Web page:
Joe Shaw has an interesting piece on Hamish Fraser's conversion. It reminds me of my own conversion from socialism to Catholicism.
Fraser discovered Leo XIII's social teaching, for me it was the discovery of the lived experience of Catholicism, formed in part by Leo's teaching. As a Socialist there was something beautiful about a 'brotherhood of mankind' but it seemed to exist nowhere.
When I became a Catholic in the 1974 the liturgical destruction had already occurred but so many of those things that Dr Shaw speaks or hints of remained intact, there was still a 'Catholic culture'. Catholics believed in Life, so many of those I came across were involved in the caring professions because they were Catholics, they were doctors, nurses, social workers and teachers, they had larger than average families because they were Catholics. Family prayer, giving generously to the missions, caring about education were still marks of their faith, and whether they were politically right or left their politics came out of their faith rather than being an adjunct to it. In my own town it was Catholics who set up the first shelter for the homeless, It was Catholics who were predominant in caring for the handicapped. The two best schools, after the ancient Grammar school, were staffed by priests and religious sisters. Though not that common it wasn't unusual to see the nuns in the streets. The first visit I ever made to hospital before I even went to school I remember impressed by a Vincentian nun in her highly impractical coif, presumably she was there training. At my secondary school we had for a few terms a retired Jesuit, all our teachers wore gowns if they had a degree, he wore a gown and a cassock.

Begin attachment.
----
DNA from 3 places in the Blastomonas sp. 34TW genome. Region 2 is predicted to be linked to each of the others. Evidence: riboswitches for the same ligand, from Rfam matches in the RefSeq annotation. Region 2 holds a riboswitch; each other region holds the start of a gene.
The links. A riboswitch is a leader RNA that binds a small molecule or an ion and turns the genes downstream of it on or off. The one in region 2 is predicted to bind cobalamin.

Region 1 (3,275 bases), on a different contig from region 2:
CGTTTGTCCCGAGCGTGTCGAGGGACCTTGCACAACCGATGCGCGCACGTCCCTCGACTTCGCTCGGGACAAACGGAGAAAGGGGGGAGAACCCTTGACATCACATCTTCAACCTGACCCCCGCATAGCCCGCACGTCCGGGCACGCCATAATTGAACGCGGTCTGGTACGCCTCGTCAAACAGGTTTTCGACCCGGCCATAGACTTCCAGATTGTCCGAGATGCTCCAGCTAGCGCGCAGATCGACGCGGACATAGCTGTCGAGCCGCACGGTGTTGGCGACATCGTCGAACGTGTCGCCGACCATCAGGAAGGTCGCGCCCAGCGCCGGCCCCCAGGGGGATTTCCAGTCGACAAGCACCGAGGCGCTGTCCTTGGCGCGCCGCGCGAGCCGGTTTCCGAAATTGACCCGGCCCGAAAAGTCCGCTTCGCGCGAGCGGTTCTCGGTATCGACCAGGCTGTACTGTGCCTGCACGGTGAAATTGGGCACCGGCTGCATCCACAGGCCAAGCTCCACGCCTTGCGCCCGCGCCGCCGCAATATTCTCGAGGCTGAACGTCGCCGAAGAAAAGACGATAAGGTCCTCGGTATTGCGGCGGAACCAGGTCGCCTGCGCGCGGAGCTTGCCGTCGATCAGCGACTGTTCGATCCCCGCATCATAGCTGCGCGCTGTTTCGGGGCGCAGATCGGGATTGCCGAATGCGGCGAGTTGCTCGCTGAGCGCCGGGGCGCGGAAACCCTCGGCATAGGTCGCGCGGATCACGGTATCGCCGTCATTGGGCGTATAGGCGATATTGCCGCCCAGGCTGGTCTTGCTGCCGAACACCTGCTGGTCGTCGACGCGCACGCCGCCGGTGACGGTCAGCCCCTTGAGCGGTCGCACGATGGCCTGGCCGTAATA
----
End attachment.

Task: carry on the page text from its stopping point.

It wasn't that Catholics were ghettoised as our now retired Cardinal so often used to suiggest but rather they came of a strong place to give vigour to our society. Dr Shaw hints at what I discovered, that in the Catholic Church, under the fatherhood of God a new social vision existed a real brotherhood of man.
Our loss is more than a liturgical tradition, it is a culture. Nowadays the great problem of the Church is not what we have lost but the fact that we have now very little to offer, the problem is not what has been taken but that which have freely given up and we have no alternative vision to offer.
It was in the chapel of these sisters, not in their mother house but in the chapel of their convent of their hospital a few miles away, I was received and made my first Holy Communion.